Date November 19, 2020
Media Contact

New communications toolkit aims to encourage routine COVID-19 testing across the U.S.

The Brown University School of Public Health, Harvard Global Health Institute and the Rockefeller Foundation launched a toolkit to help health officials, community organizations convey the importance of asymptomatic testing.

PROVIDENCE, R.I. [Brown University] — As COVID-19 cases surge nationwide, a team of medical and public health experts has developed a new communications toolkit designed to help cities, states and community partners educate people about the importance of asymptomatic COVID-19 testing.

The COVID-19 Testing Communications and Community Engagement Toolkit is a free, public resource with tools and resources to run motivating, clear campaigns to educate Americans about the ins and outs of coronavirus testing. Produced by the Brown University School of Public Health and the Harvard Global Health Institute — with support from the Rockefeller Foundation and input from local leaders — the toolkit offers guidance on campaigning best practices and a large library of “plug-and-play” testing communication materials such as social media cards and posts, animations, newsletters and handouts.

Scientists and medical professionals agree that to bring the pandemic under control, the nation needs to perform millions of tests every day. Thanks to the arrival of rapid point-of-care tests and other increases in testing capacity, cities and states can finally act on this urgent need by expanding the scope of who they are testing and screening for the virus. Dr. Ashish K. Jha, dean of the School of Public Health at Brown, said that for this approach to work, however, Americans need to know why, when and where they should get tested, and how they can readily participate in testing, even if they feel healthy.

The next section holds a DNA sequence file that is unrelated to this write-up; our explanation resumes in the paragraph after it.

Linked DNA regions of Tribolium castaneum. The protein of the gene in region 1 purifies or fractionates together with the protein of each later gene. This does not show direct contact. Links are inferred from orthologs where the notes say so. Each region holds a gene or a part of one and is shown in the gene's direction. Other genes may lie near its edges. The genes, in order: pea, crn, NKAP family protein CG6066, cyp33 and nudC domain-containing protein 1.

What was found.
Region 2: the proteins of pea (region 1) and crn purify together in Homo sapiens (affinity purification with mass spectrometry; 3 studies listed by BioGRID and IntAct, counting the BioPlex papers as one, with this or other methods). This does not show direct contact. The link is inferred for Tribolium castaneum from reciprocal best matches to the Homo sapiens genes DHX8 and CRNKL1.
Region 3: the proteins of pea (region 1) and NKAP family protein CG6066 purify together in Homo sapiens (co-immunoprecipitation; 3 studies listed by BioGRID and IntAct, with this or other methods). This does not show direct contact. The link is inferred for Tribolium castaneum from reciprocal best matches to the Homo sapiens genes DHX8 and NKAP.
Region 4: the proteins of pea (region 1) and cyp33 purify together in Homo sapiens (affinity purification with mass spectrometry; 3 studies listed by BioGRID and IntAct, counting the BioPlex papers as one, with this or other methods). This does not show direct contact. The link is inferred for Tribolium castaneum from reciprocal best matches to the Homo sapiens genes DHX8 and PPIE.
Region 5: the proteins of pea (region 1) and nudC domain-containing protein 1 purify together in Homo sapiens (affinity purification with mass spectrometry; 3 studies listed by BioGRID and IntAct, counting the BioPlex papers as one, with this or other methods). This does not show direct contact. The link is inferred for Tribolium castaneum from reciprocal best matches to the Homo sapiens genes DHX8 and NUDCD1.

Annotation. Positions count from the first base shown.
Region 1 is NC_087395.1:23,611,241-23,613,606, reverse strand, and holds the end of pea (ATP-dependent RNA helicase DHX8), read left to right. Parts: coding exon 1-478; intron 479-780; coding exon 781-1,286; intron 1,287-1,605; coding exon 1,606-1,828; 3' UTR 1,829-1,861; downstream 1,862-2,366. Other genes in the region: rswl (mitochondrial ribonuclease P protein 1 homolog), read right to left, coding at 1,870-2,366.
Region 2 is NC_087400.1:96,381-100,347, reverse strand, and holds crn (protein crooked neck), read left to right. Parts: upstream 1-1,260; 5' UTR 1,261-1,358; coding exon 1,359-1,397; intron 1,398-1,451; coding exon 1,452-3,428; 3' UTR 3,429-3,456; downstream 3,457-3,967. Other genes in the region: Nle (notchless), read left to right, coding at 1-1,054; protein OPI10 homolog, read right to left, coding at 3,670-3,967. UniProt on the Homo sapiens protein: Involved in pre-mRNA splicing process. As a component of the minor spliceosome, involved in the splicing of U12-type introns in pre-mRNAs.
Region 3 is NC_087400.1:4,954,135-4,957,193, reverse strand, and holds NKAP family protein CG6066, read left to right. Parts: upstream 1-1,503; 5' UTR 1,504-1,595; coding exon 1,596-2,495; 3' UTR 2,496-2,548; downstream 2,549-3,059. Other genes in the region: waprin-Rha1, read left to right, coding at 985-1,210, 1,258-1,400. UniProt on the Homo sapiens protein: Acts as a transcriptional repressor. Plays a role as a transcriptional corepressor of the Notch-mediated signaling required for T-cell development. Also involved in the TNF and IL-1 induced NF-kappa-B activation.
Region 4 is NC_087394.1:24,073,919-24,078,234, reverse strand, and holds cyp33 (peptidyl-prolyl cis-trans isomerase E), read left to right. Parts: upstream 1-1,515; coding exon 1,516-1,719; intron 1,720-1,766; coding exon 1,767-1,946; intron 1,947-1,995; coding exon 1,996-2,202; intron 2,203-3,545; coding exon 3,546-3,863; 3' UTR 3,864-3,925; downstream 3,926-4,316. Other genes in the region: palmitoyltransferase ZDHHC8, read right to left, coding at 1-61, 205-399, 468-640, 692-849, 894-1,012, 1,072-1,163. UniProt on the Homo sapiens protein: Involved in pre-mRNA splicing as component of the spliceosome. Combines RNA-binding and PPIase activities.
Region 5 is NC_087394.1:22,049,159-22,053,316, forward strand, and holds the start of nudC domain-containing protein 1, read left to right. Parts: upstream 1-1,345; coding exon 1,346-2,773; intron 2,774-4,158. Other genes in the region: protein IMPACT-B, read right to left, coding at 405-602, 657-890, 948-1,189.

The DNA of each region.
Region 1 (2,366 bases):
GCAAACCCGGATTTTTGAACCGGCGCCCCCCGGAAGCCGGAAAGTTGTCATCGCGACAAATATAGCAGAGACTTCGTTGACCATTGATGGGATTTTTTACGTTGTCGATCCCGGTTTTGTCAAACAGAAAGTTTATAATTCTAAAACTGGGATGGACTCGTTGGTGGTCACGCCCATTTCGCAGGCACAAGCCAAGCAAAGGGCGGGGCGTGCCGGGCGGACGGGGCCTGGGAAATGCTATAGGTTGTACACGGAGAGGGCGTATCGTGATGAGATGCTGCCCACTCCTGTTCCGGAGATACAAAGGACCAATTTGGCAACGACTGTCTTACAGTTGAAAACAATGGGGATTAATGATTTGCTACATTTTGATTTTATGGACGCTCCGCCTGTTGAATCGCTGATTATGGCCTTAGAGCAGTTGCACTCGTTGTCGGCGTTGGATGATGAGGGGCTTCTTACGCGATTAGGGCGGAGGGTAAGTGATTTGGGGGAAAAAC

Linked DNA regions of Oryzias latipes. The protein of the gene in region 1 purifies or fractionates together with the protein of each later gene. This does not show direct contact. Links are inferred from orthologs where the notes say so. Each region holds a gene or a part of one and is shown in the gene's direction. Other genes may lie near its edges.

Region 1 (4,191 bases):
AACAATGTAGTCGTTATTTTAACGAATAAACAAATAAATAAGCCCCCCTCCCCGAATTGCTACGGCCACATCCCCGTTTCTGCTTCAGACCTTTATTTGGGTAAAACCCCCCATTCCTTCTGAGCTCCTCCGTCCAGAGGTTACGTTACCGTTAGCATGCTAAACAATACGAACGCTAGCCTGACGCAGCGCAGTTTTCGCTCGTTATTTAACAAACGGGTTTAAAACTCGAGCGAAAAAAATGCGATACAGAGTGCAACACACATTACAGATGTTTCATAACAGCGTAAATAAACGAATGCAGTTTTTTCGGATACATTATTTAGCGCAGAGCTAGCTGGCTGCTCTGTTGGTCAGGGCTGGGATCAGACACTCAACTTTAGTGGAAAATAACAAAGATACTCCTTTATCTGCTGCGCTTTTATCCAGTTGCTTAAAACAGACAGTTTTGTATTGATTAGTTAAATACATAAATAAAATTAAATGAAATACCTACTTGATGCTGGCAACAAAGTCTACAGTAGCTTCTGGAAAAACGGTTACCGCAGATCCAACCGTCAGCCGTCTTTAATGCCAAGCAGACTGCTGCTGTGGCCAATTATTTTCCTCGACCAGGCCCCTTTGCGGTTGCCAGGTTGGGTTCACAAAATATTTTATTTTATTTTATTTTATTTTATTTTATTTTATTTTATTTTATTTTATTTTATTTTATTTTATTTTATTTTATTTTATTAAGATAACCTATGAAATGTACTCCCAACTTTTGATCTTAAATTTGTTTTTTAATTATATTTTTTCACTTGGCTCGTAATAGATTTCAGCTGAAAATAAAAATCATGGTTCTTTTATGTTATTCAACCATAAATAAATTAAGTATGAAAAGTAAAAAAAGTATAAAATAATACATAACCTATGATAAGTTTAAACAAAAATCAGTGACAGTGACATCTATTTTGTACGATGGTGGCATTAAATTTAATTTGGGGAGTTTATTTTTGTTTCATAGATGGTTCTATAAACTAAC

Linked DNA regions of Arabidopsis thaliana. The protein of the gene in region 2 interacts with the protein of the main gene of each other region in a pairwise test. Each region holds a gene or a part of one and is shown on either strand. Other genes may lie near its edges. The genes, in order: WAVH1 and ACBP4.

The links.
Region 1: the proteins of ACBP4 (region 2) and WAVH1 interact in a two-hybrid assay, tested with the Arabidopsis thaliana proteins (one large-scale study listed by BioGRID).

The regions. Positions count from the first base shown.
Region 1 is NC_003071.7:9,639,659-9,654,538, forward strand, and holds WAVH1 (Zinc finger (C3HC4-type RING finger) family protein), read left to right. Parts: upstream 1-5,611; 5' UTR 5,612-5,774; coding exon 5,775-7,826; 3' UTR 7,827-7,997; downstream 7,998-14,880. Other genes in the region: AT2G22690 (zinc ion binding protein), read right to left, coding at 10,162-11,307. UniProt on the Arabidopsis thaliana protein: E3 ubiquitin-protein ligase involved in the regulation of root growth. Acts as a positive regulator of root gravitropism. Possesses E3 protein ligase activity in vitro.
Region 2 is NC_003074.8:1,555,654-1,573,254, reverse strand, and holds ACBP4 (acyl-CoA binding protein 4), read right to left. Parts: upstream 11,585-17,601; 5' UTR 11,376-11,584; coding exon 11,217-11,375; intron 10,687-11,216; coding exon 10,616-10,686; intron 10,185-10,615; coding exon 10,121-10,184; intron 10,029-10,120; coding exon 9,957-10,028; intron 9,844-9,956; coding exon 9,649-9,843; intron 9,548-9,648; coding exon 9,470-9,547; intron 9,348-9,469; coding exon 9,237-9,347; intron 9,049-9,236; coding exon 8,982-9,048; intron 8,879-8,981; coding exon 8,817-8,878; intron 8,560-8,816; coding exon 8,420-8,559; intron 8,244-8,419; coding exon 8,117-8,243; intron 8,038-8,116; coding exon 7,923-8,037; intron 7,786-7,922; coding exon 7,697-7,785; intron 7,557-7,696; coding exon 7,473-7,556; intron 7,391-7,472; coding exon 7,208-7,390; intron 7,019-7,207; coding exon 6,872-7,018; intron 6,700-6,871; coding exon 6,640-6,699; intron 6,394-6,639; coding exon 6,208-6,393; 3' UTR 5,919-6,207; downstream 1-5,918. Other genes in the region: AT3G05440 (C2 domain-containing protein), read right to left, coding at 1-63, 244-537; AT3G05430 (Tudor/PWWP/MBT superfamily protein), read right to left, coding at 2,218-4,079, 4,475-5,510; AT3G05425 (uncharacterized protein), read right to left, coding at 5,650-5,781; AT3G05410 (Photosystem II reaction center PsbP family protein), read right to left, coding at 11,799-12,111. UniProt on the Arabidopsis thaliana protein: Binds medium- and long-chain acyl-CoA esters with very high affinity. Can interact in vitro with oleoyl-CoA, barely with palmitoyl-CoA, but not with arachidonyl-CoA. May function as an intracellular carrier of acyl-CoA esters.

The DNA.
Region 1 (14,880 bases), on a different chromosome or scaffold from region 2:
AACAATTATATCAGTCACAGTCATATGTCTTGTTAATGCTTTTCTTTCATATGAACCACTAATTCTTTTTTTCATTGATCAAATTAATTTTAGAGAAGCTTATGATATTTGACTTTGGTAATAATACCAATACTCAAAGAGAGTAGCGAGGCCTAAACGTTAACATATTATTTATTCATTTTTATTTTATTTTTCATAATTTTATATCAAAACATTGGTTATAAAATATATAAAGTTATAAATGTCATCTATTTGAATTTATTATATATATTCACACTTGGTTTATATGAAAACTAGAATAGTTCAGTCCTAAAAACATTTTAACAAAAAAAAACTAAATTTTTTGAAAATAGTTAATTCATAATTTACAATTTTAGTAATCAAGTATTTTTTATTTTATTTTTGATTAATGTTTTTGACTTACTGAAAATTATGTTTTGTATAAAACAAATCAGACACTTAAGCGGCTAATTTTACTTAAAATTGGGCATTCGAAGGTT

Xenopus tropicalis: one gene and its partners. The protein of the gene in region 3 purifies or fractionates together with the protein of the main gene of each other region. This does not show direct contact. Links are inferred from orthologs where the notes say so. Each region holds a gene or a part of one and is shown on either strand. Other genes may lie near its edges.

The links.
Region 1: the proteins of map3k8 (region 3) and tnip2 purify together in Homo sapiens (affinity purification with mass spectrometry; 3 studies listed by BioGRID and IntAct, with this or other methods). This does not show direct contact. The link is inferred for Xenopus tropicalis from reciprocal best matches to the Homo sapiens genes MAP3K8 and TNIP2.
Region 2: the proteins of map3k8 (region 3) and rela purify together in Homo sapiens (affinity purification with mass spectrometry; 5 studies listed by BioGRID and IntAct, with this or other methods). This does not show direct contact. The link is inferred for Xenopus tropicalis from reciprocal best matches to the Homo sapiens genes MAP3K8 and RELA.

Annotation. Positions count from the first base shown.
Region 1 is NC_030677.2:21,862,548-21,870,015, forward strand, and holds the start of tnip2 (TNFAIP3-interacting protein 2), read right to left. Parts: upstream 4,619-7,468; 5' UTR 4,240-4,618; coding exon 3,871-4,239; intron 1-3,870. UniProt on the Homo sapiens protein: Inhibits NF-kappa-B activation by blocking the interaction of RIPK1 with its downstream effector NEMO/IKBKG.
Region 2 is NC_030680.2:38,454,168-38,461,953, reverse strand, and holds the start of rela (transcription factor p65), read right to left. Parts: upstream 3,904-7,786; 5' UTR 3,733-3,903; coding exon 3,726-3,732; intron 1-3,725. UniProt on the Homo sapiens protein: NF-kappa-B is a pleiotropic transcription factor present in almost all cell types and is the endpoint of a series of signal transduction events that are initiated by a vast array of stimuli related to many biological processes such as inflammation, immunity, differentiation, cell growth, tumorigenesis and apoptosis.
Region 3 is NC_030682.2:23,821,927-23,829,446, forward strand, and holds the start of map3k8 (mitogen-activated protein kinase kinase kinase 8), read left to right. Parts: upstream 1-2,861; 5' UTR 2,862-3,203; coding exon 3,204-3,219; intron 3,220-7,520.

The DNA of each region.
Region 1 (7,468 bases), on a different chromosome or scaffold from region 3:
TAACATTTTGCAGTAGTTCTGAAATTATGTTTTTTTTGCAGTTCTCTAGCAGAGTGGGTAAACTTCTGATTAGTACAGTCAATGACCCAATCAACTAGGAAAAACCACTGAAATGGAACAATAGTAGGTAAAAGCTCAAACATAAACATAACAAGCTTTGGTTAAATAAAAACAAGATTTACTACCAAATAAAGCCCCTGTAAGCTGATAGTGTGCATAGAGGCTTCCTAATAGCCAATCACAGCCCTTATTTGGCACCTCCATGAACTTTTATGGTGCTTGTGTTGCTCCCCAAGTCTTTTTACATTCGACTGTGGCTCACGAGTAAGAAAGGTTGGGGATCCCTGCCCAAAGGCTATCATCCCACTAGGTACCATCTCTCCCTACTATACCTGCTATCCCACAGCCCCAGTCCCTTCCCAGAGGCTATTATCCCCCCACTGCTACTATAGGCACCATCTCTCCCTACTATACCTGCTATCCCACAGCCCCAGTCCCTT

“To date, communications approaches have focused largely on encouraging testing of people who feel sick,” Jha said. “There is a significant gap in public understanding of how healthy people can spread the virus, and in which situations to seek a test. Testing delays and shortfalls also have created misconceptions about the availability of tests. And because of misinformation, there is a lack of public trust in testing as a crucial measure to suppress the virus and reduce death and suffering.”

The toolkit aims to address this problem by providing easy access to materials that are both accurate and engaging. Key messages were developed by experts in public health, medicine, epidemiology and supply chain management, who collaborated with artists and expert communicators to bring those messages to life. The information is available in English, Spanish and seven other languages frequently spoken in the U.S.

“Clear, consistent messaging about public health measures to prevent the spread of COVID-19 are among the most important and powerful strategies we have in our toolbox right now,” said Brandon Marshall, an associate professor of epidemiology at Brown’s School of Public Health. “Our hope is that this campaign, which relies on positive, inspiring and personal narratives to encourage people to get tested, will drive home the importance of testing to keep our friends, families and communities safe.

Marshall was among the experts consulted in developing the toolkit, as was Dr. Megan Ranney, an associate professor at the Warren Alpert Medical School and Brown’s School of Public Health and an emergency physician at Rhode Island Hospital. Ranney says she hopes the toolkit will help to clarify the often mixed messages people receive about the virus and testing.

“Our country continues to be bedeviled by inconsistent and confusing messaging about when and how to get tested, and what to do with the results,” Ranney said. “We're hopeful that whether you're an individual, or an institution, this toolkit will help us consistently do the right thing.”

Dr. Thomas Tsai, an assistant professor of surgery at Brigham and Women’s Hospital in Boston and fellow at the Harvard Global Health Institute, said the toolkit helps make clear a key aspect of the pandemic: That people can pass along the virus without knowing they have it: “At least every second infection in this pandemic comes from someone who wasn’t sick when they infected others,” he said. “So to stop this silent spread of the virus, we all need to know more about how testing works and when we should seek a test.”

The full toolkit is available to public health departments, community organizations and the general public at